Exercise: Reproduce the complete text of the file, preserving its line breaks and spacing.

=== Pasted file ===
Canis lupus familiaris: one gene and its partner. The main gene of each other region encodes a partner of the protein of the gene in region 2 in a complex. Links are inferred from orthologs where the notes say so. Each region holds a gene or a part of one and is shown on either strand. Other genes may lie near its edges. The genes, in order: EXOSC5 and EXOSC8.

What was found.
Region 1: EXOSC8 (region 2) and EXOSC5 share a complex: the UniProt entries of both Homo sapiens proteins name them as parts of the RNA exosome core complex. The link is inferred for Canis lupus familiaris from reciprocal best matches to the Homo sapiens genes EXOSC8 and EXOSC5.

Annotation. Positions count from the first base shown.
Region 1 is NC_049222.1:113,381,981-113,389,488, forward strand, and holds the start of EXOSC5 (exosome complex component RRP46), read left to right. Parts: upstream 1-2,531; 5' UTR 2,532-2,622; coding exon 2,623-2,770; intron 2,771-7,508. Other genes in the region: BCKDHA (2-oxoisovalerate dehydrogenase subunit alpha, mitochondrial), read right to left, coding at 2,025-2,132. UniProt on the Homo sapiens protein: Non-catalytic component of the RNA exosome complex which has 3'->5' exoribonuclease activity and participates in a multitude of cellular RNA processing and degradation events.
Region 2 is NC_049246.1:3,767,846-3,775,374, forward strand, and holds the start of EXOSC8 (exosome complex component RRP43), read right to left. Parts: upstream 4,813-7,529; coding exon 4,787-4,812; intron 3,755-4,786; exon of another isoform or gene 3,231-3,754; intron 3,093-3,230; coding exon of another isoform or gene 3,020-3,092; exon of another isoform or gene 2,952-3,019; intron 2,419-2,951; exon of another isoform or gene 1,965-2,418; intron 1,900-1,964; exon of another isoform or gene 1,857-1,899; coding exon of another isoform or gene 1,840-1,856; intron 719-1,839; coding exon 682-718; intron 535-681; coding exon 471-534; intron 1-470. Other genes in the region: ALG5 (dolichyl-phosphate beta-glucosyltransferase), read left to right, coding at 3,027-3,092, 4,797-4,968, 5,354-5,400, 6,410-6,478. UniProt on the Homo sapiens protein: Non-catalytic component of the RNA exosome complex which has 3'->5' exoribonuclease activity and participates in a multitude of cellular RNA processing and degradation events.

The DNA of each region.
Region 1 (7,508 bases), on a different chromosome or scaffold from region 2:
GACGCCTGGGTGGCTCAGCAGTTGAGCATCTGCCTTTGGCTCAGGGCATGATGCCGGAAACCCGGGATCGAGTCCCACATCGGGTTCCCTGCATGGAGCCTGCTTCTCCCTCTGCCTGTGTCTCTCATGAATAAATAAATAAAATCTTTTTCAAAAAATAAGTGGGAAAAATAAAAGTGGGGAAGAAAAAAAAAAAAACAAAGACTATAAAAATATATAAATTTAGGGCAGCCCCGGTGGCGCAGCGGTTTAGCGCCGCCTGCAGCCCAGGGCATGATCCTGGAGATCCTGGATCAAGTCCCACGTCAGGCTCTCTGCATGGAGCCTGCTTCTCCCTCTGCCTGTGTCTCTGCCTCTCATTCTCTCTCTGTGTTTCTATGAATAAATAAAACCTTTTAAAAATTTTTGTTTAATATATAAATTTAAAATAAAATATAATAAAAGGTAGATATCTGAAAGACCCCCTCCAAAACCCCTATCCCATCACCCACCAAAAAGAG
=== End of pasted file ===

Canis lupus familiaris: one gene and its partner. The main gene of each other region encodes a partner of the protein of the gene in region 2 in a complex. Links are inferred from orthologs where the notes say so. Each region holds a gene or a part of one and is shown on either strand. Other genes may lie near its edges. The genes, in order: EXOSC5 and EXOSC8.

What was found.
Region 1: EXOSC8 (region 2) and EXOSC5 share a complex: the UniProt entries of both Homo sapiens proteins name them as parts of the RNA exosome core complex. The link is inferred for Canis lupus familiaris from reciprocal best matches to the Homo sapiens genes EXOSC8 and EXOSC5.

Annotation. Positions count from the first base shown.
Region 1 is NC_049222.1:113,381,981-113,389,488, forward strand, and holds the start of EXOSC5 (exosome complex component RRP46), read left to right. Parts: upstream 1-2,531; 5' UTR 2,532-2,622; coding exon 2,623-2,770; intron 2,771-7,508. Other genes in the region: BCKDHA (2-oxoisovalerate dehydrogenase subunit alpha, mitochondrial), read right to left, coding at 2,025-2,132. UniProt on the Homo sapiens protein: Non-catalytic component of the RNA exosome complex which has 3'->5' exoribonuclease activity and participates in a multitude of cellular RNA processing and degradation events.
Region 2 is NC_049246.1:3,767,846-3,775,374, forward strand, and holds the start of EXOSC8 (exosome complex component RRP43), read right to left. Parts: upstream 4,813-7,529; coding exon 4,787-4,812; intron 3,755-4,786; exon of another isoform or gene 3,231-3,754; intron 3,093-3,230; coding exon of another isoform or gene 3,020-3,092; exon of another isoform or gene 2,952-3,019; intron 2,419-2,951; exon of another isoform or gene 1,965-2,418; intron 1,900-1,964; exon of another isoform or gene 1,857-1,899; coding exon of another isoform or gene 1,840-1,856; intron 719-1,839; coding exon 682-718; intron 535-681; coding exon 471-534; intron 1-470. Other genes in the region: ALG5 (dolichyl-phosphate beta-glucosyltransferase), read left to right, coding at 3,027-3,092, 4,797-4,968, 5,354-5,400, 6,410-6,478. UniProt on the Homo sapiens protein: Non-catalytic component of the RNA exosome complex which has 3'->5' exoribonuclease activity and participates in a multitude of cellular RNA processing and degradation events.

The DNA of each region.
Region 1 (7,508 bases), on a different chromosome or scaffold from region 2:
GACGCCTGGGTGGCTCAGCAGTTGAGCATCTGCCTTTGGCTCAGGGCATGATGCCGGAAACCCGGGATCGAGTCCCACATCGGGTTCCCTGCATGGAGCCTGCTTCTCCCTCTGCCTGTGTCTCTCATGAATAAATAAATAAAATCTTTTTCAAAAAATAAGTGGGAAAAATAAAAGTGGGGAAGAAAAAAAAAAAAACAAAGACTATAAAAATATATAAATTTAGGGCAGCCCCGGTGGCGCAGCGGTTTAGCGCCGCCTGCAGCCCAGGGCATGATCCTGGAGATCCTGGATCAAGTCCCACGTCAGGCTCTCTGCATGGAGCCTGCTTCTCCCTCTGCCTGTGTCTCTGCCTCTCATTCTCTCTCTGTGTTTCTATGAATAAATAAAACCTTTTAAAAATTTTTGTTTAATATATAAATTTAAAATAAAATATAATAAAAGGTAGATATCTGAAAGACCCCCTCCAAAACCCCTATCCCATCACCCACCAAAAAGAG